Morningstar Advisor - April/May 2012 - (Page 14)

Know-How How to Find Economic Moats By Paul Larson Moats give firms a leg up on the competition. Here’s how to spot them. When researching companies and stocks at Morningstar, we focus on analyzing sustainable competitive advantages—economic moats—and understanding the source of each company’s edge. But how do we know if a company has a moat? advantageous location can also give a company a cost edge, and this leg-up can be sustainable given the difficulty of duplication. Companies that enjoy economies of scale have lower average costs than their competitors with smaller capacities. Finally, access to a unique asset can yield a sustainable cost advantage. Switching Costs a potential competitor is discouraged from entering because doing so would cause returns in the market to fall well below the cost of capital. This especially makes sense when entry into a market requires a lot of capital. To cover its entry costs, a new entrant would want a sufficient share of the market, but if the opportunity is limited, a fight for market share would cause prices to fall, hurting all players. 1 Look for Qualitative Attributes After assigning moat ratings to every company in our equity research coverage universe, we found that the firms with competitive advantages benefit from one or more of these: Intangible Assets The intangible-asset category includes brands, patents, and regulatory licenses. A brand creates an economic moat around a company’s profits if it increases the customer’s willingness to pay or increases customer captivity. Patents explicitly allow companies to generate excess profits while rivals are legally barred from competing. Regulatory licenses create a moat if they make it difficult or even impossible for competitors to enter the market. Cost Advantages Switching costs are the expenses—whether in time or money—a customer would incur to change from one producer or provider to another. Customers facing high switching costs often won’t switch even if a competitor is offering a lower price or a better-performing product or service. The improvement in performance or price must be large enough to offset the cost of switching. High switching costs are especially prevalent and powerful when there is a high cost of failure or the cost of the specific product or service is low relative to the customer’s total operating costs. Network Effect 2 Look for Evidence in Financials Companies that have a competitive advantage should, all else equal, have better profitability than competitors. This means having greater profit margins and/or asset turns that translate to higher returns on assets and equity. But where the rubber really hits the road is with a company’s return on invested capital. We want to see projected ROICs above the firm’s cost of capital for at least 15 years (for a narrow moat) or 20 years (for a wide moat). It is the expected persistence of the competitive advantage that matters most, not necessarily the absolute level of current profitability. For instance, we would tend to assign a wide moat rating to a pipeline company with a modest but very long-lived ROIC near 10%, but we will hold back on a fashion retailer on a hot streak with flash-in-pan ROICs near 30%. By focusing on economic moats we can find the companies that should compound in intrinsic value for years to come. K Paul Larson is Morningstar’s chief equities strategist and editor of Morningstar StockInvestor. Companies can dig economic moats around their businesses by having intrinsically lower costs than their competitors. A favorable cost position can stem from process advantages, a superior location, scale, or access to a unique asset. Process advantages are interesting, but we only award economic moat ratings to companies with this edge if the process can’t be easily replicated. An The network effect is the most potent source of a sustainable competitive advantage, but it’s also rarer than most. The network effect occurs when the value of a particular good or service increases for both new and existing users as more customers use that good or service. The network effect is a virtuous cycle, allowing strong companies to get even stronger. Efficient Scale The efficient-scale category is relatively new to our framework. This describes a dynamic in which a market of limited size is effectively served by one or a handful of companies. The incumbents generate economic profits, but 14 Morningstar Advisor April/May 2012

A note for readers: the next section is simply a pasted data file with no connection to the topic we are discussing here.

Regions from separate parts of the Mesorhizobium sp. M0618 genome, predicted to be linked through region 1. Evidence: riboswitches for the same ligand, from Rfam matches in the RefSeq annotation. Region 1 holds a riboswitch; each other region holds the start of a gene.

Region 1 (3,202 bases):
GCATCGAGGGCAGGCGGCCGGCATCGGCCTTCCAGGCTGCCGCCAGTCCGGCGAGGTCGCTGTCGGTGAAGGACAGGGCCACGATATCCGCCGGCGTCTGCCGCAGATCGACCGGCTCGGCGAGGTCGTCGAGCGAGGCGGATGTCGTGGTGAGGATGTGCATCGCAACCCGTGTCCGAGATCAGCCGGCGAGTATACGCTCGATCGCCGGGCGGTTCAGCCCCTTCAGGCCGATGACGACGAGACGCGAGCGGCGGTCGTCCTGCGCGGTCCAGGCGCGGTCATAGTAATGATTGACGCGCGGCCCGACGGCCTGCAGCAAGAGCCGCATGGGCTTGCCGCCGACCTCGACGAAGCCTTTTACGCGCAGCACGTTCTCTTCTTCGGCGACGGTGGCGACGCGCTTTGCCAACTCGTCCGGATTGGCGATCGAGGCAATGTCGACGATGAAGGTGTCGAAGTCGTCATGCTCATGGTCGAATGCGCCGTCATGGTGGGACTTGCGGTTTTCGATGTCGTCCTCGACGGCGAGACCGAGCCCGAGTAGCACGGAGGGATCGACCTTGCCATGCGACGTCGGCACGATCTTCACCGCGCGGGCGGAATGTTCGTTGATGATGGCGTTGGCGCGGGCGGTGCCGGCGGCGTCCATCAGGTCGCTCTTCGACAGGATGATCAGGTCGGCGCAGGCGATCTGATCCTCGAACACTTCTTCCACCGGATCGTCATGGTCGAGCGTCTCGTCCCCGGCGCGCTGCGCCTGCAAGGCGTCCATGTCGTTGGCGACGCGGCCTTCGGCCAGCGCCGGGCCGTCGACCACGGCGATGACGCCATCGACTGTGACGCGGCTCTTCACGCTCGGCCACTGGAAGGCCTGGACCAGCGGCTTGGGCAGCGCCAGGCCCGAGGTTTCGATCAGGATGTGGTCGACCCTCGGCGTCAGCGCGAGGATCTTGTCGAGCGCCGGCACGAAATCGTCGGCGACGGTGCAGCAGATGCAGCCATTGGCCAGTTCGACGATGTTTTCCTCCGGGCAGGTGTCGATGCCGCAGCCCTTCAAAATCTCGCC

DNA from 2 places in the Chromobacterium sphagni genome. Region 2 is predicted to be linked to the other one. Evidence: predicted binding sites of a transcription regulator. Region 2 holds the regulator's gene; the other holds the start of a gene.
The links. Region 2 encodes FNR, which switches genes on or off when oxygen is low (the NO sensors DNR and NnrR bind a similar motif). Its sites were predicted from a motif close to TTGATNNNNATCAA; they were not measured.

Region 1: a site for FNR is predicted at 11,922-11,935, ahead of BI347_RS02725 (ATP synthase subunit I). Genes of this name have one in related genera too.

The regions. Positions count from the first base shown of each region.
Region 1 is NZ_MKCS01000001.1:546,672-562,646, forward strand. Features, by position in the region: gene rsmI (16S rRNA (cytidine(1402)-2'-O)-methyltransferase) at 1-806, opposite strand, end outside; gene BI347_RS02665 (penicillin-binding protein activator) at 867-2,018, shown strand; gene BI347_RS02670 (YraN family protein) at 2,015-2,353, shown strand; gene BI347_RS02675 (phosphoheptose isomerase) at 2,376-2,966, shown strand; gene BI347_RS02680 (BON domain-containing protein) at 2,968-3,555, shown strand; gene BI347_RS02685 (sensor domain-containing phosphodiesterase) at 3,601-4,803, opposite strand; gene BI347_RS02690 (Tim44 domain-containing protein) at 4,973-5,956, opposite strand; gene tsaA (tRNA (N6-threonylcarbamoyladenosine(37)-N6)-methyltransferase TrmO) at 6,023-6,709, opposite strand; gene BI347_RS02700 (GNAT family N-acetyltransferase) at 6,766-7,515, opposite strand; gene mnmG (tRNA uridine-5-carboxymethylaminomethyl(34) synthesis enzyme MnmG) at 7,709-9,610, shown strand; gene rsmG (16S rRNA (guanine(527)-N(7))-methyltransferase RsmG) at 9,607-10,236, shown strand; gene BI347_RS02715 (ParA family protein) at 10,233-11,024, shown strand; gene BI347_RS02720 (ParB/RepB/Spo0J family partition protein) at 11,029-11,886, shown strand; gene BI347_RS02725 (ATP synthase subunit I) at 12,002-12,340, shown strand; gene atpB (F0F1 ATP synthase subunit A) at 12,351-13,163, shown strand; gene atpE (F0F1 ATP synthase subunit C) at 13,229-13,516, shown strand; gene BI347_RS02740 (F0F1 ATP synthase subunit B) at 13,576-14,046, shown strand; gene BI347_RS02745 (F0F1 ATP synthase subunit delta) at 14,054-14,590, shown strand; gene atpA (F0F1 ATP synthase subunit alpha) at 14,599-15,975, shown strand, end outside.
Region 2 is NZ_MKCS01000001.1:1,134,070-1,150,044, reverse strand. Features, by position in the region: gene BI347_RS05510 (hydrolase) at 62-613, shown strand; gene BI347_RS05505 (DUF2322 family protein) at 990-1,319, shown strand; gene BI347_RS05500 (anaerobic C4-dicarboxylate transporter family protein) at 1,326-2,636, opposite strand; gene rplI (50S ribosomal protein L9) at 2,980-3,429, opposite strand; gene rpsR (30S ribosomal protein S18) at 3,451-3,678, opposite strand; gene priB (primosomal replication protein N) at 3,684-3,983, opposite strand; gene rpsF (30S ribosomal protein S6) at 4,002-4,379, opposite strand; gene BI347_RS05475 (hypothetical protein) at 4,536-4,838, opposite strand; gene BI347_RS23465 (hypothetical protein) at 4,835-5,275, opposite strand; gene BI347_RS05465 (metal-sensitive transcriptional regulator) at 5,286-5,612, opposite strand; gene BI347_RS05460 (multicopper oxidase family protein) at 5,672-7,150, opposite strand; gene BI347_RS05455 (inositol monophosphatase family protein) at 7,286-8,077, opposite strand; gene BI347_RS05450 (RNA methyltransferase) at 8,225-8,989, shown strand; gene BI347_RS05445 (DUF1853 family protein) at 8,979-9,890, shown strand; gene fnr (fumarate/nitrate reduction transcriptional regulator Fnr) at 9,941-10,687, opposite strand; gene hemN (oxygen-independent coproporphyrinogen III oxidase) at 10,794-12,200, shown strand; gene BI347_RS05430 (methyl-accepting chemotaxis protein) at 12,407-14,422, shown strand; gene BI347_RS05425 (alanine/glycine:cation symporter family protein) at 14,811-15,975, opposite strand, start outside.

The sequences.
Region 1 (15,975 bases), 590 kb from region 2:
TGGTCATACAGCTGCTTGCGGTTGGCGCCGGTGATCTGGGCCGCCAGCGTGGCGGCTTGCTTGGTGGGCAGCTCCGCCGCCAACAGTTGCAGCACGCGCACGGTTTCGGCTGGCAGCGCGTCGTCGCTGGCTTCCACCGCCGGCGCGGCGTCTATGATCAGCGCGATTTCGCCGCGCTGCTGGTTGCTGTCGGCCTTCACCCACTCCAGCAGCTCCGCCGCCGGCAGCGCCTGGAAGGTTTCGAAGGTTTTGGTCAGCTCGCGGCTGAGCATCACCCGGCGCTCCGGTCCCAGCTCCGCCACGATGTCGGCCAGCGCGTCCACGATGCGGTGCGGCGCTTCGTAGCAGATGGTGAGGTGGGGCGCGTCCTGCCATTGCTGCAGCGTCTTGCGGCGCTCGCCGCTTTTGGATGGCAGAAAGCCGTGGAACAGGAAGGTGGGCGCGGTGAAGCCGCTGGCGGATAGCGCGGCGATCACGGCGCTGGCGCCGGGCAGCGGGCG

Table of Contents for the Digital Edition of Morningstar Advisor - April/May 2012

Morningstar Advisor - April/May 2012
Letter From the Editor
We’re Too Smart
How Do You Use Alternatives?
Taking the Lead
How to Find Economic Moats
The Beauty of Currencies
No Clarity on Bonds
Four Picks for the Present
Investment Briefs
Performance Chasing, Evaluated
Technology’s Slim Pickings
How Much Is Enough?
The Fear Bubble
Three Traits of a Successful Long-Short Equity Manager
Why Absolute-Return Funds Fail to Deliver
An Economist’s Response to Crises
Undiscovered in Plain Sight
Untangling ETF Tax- Efficiency Myths
Central Banks Driving the Gold Rush
U.S. Industrials Could Add Some Magic to Europe-Weary Portfolios
No-Hesitation Allocation Funds
Our Favorite Mutual Funds
50 Most Popular ETFs
Undervalued Stocks With Wide Moats
The Greatest Story Ever Told

Morningstar Advisor - April/May 2012